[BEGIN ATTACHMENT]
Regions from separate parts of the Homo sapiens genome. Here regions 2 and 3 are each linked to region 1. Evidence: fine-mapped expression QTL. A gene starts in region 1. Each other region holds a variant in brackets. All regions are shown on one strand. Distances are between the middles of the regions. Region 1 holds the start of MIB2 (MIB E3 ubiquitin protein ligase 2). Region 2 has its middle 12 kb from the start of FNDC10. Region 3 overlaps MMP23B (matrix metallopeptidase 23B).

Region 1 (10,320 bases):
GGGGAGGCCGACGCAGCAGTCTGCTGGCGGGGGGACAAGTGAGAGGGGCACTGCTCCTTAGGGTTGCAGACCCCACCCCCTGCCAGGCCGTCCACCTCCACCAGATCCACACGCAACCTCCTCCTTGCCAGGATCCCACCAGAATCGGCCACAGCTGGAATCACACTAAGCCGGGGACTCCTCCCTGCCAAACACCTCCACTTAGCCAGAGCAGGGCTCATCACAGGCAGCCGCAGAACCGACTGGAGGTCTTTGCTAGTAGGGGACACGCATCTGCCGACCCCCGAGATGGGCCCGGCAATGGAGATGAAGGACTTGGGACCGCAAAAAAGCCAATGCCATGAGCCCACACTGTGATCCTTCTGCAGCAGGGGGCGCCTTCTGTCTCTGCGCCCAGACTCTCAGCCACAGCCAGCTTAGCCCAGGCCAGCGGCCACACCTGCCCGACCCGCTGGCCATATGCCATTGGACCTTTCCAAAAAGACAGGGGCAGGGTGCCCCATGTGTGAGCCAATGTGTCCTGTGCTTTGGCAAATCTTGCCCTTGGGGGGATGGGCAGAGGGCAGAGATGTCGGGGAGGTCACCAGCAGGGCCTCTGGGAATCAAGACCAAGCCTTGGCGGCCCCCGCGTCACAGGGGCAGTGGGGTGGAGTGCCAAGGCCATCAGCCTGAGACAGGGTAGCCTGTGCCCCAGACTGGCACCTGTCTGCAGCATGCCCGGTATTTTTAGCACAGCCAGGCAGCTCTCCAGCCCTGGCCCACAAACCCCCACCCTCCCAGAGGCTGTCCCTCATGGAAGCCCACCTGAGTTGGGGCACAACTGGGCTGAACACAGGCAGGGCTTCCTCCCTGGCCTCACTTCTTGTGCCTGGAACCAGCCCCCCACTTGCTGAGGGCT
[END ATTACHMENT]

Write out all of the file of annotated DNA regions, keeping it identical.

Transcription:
Regions from separate parts of the Homo sapiens genome. Here regions 2 and 3 are each linked to region 1. Evidence: fine-mapped expression QTL. A gene starts in region 1. Each other region holds a variant in brackets. All regions are shown on one strand. Distances are between the middles of the regions. Region 1 holds the start of MIB2 (MIB E3 ubiquitin protein ligase 2). Region 2 has its middle 12 kb from the start of FNDC10. Region 3 overlaps MMP23B (matrix metallopeptidase 23B).

Region 1 (10,320 bases):
GGGGAGGCCGACGCAGCAGTCTGCTGGCGGGGGGACAAGTGAGAGGGGCACTGCTCCTTAGGGTTGCAGACCCCACCCCCTGCCAGGCCGTCCACCTCCACCAGATCCACACGCAACCTCCTCCTTGCCAGGATCCCACCAGAATCGGCCACAGCTGGAATCACACTAAGCCGGGGACTCCTCCCTGCCAAACACCTCCACTTAGCCAGAGCAGGGCTCATCACAGGCAGCCGCAGAACCGACTGGAGGTCTTTGCTAGTAGGGGACACGCATCTGCCGACCCCCGAGATGGGCCCGGCAATGGAGATGAAGGACTTGGGACCGCAAAAAAGCCAATGCCATGAGCCCACACTGTGATCCTTCTGCAGCAGGGGGCGCCTTCTGTCTCTGCGCCCAGACTCTCAGCCACAGCCAGCTTAGCCCAGGCCAGCGGCCACACCTGCCCGACCCGCTGGCCATATGCCATTGGACCTTTCCAAAAAGACAGGGGCAGGGTGCCCCATGTGTGAGCCAATGTGTCCTGTGCTTTGGCAAATCTTGCCCTTGGGGGGATGGGCAGAGGGCAGAGATGTCGGGGAGGTCACCAGCAGGGCCTCTGGGAATCAAGACCAAGCCTTGGCGGCCCCCGCGTCACAGGGGCAGTGGGGTGGAGTGCCAAGGCCATCAGCCTGAGACAGGGTAGCCTGTGCCCCAGACTGGCACCTGTCTGCAGCATGCCCGGTATTTTTAGCACAGCCAGGCAGCTCTCCAGCCCTGGCCCACAAACCCCCACCCTCCCAGAGGCTGTCCCTCATGGAAGCCCACCTGAGTTGGGGCACAACTGGGCTGAACACAGGCAGGGCTTCCTCCCTGGCCTCACTTCTTGTGCCTGGAACCAGCCCCCCACTTGCTGAGGGCT